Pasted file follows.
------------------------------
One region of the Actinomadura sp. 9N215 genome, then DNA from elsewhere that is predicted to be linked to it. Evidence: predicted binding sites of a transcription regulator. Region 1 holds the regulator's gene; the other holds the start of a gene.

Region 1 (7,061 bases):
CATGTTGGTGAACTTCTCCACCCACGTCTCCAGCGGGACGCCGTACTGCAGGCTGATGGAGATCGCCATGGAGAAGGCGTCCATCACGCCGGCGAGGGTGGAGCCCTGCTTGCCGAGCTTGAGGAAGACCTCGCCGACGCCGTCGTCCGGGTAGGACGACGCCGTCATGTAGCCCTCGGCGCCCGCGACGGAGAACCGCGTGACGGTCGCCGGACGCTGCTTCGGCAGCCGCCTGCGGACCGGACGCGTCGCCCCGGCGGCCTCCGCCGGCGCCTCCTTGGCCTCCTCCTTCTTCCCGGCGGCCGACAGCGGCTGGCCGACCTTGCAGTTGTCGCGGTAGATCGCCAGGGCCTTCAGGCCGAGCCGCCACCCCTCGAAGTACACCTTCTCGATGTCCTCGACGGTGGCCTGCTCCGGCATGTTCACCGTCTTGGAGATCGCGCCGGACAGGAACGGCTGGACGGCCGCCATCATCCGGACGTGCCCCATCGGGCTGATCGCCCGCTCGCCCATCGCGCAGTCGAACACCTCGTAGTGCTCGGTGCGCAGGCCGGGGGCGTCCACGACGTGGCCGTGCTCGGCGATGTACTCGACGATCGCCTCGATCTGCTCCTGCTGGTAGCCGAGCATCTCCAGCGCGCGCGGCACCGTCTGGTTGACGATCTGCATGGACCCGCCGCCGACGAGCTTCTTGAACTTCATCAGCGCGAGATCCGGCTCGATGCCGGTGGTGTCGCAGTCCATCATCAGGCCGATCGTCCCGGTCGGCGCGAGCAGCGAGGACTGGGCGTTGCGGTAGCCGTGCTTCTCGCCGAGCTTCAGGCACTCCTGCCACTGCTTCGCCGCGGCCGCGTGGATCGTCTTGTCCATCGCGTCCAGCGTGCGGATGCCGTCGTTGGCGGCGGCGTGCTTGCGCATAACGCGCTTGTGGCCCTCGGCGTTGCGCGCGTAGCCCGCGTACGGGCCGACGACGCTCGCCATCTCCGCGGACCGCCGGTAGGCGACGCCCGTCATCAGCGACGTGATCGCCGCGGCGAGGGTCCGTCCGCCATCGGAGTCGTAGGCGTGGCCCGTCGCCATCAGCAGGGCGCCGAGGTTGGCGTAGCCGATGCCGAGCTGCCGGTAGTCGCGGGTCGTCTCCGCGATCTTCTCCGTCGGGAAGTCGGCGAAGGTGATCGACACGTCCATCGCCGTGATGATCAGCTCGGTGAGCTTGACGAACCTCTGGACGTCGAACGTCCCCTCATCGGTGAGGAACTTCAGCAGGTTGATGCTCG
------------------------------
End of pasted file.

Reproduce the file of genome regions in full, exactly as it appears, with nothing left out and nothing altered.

One region of the Actinomadura sp. 9N215 genome, then DNA from elsewhere that is predicted to be linked to it. Evidence: predicted binding sites of a transcription regulator. Region 1 holds the regulator's gene; the other holds the start of a gene.

Region 1 (7,061 bases):
CATGTTGGTGAACTTCTCCACCCACGTCTCCAGCGGGACGCCGTACTGCAGGCTGATGGAGATCGCCATGGAGAAGGCGTCCATCACGCCGGCGAGGGTGGAGCCCTGCTTGCCGAGCTTGAGGAAGACCTCGCCGACGCCGTCGTCCGGGTAGGACGACGCCGTCATGTAGCCCTCGGCGCCCGCGACGGAGAACCGCGTGACGGTCGCCGGACGCTGCTTCGGCAGCCGCCTGCGGACCGGACGCGTCGCCCCGGCGGCCTCCGCCGGCGCCTCCTTGGCCTCCTCCTTCTTCCCGGCGGCCGACAGCGGCTGGCCGACCTTGCAGTTGTCGCGGTAGATCGCCAGGGCCTTCAGGCCGAGCCGCCACCCCTCGAAGTACACCTTCTCGATGTCCTCGACGGTGGCCTGCTCCGGCATGTTCACCGTCTTGGAGATCGCGCCGGACAGGAACGGCTGGACGGCCGCCATCATCCGGACGTGCCCCATCGGGCTGATCGCCCGCTCGCCCATCGCGCAGTCGAACACCTCGTAGTGCTCGGTGCGCAGGCCGGGGGCGTCCACGACGTGGCCGTGCTCGGCGATGTACTCGACGATCGCCTCGATCTGCTCCTGCTGGTAGCCGAGCATCTCCAGCGCGCGCGGCACCGTCTGGTTGACGATCTGCATGGACCCGCCGCCGACGAGCTTCTTGAACTTCATCAGCGCGAGATCCGGCTCGATGCCGGTGGTGTCGCAGTCCATCATCAGGCCGATCGTCCCGGTCGGCGCGAGCAGCGAGGACTGGGCGTTGCGGTAGCCGTGCTTCTCGCCGAGCTTCAGGCACTCCTGCCACTGCTTCGCCGCGGCCGCGTGGATCGTCTTGTCCATCGCGTCCAGCGTGCGGATGCCGTCGTTGGCGGCGGCGTGCTTGCGCATAACGCGCTTGTGGCCCTCGGCGTTGCGCGCGTAGCCCGCGTACGGGCCGACGACGCTCGCCATCTCCGCGGACCGCCGGTAGGCGACGCCCGTCATCAGCGACGTGATCGCCGCGGCGAGGGTCCGTCCGCCATCGGAGTCGTAGGCGTGGCCCGTCGCCATCAGCAGGGCGCCGAGGTTGGCGTAGCCGATGCCGAGCTGCCGGTAGTCGCGGGTCGTCTCCGCGATCTTCTCCGTCGGGAAGTCGGCGAAGGTGATCGACACGTCCATCGCCGTGATGATCAGCTCGGTGAGCTTGACGAACCTCTGGACGTCGAACGTCCCCTCATCGGTGAGGAACTTCAGCAGGTTGATGCTCG